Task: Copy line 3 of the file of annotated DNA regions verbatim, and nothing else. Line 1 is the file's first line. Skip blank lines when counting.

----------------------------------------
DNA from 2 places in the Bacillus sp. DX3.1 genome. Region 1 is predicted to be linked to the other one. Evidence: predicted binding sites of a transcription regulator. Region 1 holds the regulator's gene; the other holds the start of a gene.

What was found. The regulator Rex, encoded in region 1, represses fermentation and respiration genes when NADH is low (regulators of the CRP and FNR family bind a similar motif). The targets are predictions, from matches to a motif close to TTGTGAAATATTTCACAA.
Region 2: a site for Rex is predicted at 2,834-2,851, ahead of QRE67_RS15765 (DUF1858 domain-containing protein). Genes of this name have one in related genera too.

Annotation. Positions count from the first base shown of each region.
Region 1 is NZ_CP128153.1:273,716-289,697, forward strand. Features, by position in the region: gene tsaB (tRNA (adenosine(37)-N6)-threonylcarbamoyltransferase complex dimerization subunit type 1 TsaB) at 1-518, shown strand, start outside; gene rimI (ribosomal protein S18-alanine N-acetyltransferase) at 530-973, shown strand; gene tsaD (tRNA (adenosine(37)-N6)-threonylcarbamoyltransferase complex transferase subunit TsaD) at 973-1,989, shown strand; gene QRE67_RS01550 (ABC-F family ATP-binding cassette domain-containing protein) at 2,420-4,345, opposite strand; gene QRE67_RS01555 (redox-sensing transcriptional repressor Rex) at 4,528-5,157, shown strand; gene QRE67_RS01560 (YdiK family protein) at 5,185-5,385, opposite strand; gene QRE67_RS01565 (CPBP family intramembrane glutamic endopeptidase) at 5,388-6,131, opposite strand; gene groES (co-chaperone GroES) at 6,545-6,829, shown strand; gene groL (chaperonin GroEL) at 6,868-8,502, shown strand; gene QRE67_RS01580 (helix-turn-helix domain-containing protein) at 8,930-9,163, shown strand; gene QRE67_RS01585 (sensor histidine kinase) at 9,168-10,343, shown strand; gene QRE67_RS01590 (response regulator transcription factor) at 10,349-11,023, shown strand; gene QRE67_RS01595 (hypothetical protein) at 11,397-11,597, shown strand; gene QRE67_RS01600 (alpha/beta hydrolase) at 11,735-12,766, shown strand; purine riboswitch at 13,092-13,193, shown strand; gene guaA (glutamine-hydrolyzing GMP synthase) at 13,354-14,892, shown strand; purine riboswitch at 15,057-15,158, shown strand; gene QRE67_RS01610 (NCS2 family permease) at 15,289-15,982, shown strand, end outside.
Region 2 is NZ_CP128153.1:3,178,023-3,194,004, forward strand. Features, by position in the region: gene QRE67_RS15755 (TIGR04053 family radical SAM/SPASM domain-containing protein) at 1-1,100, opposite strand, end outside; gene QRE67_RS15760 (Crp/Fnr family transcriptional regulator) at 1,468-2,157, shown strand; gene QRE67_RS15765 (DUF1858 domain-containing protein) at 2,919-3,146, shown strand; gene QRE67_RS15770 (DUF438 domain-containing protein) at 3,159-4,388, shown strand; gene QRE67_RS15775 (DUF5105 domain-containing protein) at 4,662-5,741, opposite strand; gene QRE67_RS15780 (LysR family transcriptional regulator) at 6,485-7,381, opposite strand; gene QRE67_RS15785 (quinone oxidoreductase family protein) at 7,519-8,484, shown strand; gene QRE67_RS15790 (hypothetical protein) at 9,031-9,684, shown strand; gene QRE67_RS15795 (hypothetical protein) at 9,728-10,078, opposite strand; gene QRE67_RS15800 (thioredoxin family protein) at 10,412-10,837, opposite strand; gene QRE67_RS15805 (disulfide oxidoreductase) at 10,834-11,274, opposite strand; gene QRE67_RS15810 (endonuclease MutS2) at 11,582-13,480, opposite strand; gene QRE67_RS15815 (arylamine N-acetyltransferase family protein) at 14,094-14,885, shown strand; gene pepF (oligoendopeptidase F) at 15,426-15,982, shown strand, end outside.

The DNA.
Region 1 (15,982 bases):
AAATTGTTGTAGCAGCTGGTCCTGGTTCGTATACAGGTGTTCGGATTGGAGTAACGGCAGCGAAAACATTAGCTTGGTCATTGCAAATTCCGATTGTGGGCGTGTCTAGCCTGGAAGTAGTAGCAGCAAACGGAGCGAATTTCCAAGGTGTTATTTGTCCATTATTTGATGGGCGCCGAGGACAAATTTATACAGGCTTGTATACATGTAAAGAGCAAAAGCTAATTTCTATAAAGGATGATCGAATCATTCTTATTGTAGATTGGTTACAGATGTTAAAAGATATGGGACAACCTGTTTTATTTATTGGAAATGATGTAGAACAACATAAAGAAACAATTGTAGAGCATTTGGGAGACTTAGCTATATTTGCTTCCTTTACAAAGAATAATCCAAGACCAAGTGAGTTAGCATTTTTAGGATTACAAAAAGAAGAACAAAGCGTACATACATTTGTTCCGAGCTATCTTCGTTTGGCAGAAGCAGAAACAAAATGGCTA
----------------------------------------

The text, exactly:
Region 2: a site for Rex is predicted at 2,834-2,851, ahead of QRE67_RS15765 (DUF1858 domain-containing protein). Genes of this name have one in related genera too.